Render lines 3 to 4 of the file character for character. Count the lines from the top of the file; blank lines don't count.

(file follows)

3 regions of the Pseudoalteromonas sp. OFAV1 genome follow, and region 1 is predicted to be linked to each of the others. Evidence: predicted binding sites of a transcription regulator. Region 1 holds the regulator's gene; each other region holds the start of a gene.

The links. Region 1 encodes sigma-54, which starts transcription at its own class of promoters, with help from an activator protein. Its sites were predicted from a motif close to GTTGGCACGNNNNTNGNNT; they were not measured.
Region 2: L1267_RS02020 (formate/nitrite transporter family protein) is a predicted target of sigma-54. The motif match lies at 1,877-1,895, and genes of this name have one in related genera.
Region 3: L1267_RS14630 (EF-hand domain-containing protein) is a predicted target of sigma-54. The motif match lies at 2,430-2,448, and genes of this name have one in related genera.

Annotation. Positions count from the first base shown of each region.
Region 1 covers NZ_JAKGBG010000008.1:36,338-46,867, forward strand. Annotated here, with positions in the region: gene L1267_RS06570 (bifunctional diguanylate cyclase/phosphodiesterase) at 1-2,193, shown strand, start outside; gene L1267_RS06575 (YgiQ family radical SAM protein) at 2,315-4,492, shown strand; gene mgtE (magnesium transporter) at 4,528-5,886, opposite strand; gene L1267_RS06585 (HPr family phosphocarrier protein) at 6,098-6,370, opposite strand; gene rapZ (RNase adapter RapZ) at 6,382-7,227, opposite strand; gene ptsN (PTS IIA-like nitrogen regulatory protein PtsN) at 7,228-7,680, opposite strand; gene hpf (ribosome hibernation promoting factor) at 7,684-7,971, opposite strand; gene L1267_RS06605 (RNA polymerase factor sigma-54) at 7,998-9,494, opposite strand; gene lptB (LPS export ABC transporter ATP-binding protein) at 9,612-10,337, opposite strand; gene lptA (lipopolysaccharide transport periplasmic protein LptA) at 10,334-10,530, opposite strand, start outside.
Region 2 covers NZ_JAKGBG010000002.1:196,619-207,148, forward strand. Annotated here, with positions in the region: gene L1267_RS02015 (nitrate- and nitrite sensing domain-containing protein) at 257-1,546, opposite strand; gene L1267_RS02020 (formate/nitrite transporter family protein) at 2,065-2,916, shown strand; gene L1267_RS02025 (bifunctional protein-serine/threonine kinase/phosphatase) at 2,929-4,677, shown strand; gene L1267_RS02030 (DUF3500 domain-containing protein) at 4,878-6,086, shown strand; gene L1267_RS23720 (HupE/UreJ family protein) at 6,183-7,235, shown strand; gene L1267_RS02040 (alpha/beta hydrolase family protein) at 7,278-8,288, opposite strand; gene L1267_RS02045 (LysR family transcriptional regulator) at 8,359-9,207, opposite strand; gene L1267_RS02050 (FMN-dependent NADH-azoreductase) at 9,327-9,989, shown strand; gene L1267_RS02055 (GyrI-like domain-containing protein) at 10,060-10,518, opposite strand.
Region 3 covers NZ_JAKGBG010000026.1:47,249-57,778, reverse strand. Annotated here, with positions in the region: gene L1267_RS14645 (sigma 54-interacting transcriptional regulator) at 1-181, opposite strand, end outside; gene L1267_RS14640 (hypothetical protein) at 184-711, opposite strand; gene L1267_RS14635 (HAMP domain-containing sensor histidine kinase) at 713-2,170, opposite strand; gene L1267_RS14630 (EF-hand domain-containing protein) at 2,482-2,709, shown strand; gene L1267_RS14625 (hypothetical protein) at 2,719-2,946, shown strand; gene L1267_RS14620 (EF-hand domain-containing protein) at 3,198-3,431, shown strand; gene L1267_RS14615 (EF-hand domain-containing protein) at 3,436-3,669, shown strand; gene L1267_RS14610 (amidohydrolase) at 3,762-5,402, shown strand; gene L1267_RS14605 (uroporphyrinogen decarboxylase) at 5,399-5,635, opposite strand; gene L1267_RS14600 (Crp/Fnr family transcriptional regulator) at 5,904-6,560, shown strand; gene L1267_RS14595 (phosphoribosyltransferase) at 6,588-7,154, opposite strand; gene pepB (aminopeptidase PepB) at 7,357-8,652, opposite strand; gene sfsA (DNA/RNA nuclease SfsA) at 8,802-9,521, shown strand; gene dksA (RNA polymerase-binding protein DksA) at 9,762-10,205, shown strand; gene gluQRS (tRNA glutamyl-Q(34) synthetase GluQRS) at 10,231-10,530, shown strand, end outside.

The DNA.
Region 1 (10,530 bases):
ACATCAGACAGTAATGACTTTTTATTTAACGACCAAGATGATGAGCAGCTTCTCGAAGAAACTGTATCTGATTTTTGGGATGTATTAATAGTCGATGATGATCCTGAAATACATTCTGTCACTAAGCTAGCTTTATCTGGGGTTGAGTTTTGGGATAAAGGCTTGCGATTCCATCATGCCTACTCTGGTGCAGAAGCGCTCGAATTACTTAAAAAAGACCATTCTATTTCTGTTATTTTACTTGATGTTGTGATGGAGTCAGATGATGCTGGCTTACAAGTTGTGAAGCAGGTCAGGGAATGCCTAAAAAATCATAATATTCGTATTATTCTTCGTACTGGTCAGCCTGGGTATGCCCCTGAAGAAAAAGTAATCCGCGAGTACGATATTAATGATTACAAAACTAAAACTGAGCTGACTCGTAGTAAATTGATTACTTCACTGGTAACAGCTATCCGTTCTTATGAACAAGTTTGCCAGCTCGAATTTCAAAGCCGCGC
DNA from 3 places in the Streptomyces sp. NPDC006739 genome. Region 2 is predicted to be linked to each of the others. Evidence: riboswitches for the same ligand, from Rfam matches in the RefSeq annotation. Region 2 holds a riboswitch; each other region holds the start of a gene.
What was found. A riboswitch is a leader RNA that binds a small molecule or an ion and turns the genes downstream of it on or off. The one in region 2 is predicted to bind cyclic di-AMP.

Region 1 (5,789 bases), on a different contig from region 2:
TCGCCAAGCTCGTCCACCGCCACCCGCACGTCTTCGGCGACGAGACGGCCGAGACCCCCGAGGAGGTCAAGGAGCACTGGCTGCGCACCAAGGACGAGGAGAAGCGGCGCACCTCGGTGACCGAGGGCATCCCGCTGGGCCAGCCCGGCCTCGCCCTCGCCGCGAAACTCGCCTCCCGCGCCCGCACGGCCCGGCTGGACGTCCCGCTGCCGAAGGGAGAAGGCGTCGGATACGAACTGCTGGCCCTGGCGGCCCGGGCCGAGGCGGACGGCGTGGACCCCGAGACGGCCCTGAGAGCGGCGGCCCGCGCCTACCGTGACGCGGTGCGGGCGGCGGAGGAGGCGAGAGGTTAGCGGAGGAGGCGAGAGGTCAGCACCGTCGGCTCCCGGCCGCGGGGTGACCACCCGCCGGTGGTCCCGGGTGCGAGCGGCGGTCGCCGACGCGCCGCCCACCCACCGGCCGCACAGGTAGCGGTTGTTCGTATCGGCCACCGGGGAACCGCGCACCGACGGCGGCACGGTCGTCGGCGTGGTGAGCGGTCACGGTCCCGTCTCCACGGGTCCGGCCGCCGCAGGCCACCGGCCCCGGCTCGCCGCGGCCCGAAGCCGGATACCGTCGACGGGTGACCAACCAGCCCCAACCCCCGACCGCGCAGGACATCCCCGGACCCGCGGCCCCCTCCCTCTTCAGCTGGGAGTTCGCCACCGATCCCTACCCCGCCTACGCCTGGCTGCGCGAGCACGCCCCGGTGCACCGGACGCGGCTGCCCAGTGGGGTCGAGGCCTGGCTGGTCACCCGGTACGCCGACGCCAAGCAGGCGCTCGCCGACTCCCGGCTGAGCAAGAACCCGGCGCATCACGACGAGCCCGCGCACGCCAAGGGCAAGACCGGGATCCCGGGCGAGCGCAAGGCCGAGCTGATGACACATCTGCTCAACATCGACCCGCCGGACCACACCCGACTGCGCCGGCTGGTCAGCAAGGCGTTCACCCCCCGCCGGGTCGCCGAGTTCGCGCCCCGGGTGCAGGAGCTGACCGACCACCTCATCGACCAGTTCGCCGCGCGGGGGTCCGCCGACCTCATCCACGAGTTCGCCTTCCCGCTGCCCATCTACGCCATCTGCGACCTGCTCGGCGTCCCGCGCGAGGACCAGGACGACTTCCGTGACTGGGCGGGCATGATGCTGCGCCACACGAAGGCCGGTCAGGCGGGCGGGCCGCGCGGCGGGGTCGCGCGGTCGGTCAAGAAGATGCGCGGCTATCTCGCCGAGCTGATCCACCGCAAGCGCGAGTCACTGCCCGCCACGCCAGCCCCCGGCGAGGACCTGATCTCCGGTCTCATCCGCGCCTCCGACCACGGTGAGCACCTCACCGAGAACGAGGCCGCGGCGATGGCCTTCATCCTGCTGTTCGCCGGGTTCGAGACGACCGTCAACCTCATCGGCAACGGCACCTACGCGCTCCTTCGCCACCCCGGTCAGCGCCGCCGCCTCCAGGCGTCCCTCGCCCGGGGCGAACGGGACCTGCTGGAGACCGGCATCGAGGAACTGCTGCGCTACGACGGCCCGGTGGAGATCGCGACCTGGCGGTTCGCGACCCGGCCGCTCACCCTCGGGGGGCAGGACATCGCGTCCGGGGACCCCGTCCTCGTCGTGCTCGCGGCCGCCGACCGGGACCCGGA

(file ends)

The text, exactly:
Region 2: L1267_RS02020 (formate/nitrite transporter family protein) is a predicted target of sigma-54. The motif match lies at 1,877-1,895, and genes of this name have one in related genera.
Region 3: L1267_RS14630 (EF-hand domain-containing protein) is a predicted target of sigma-54. The motif match lies at 2,430-2,448, and genes of this name have one in related genera.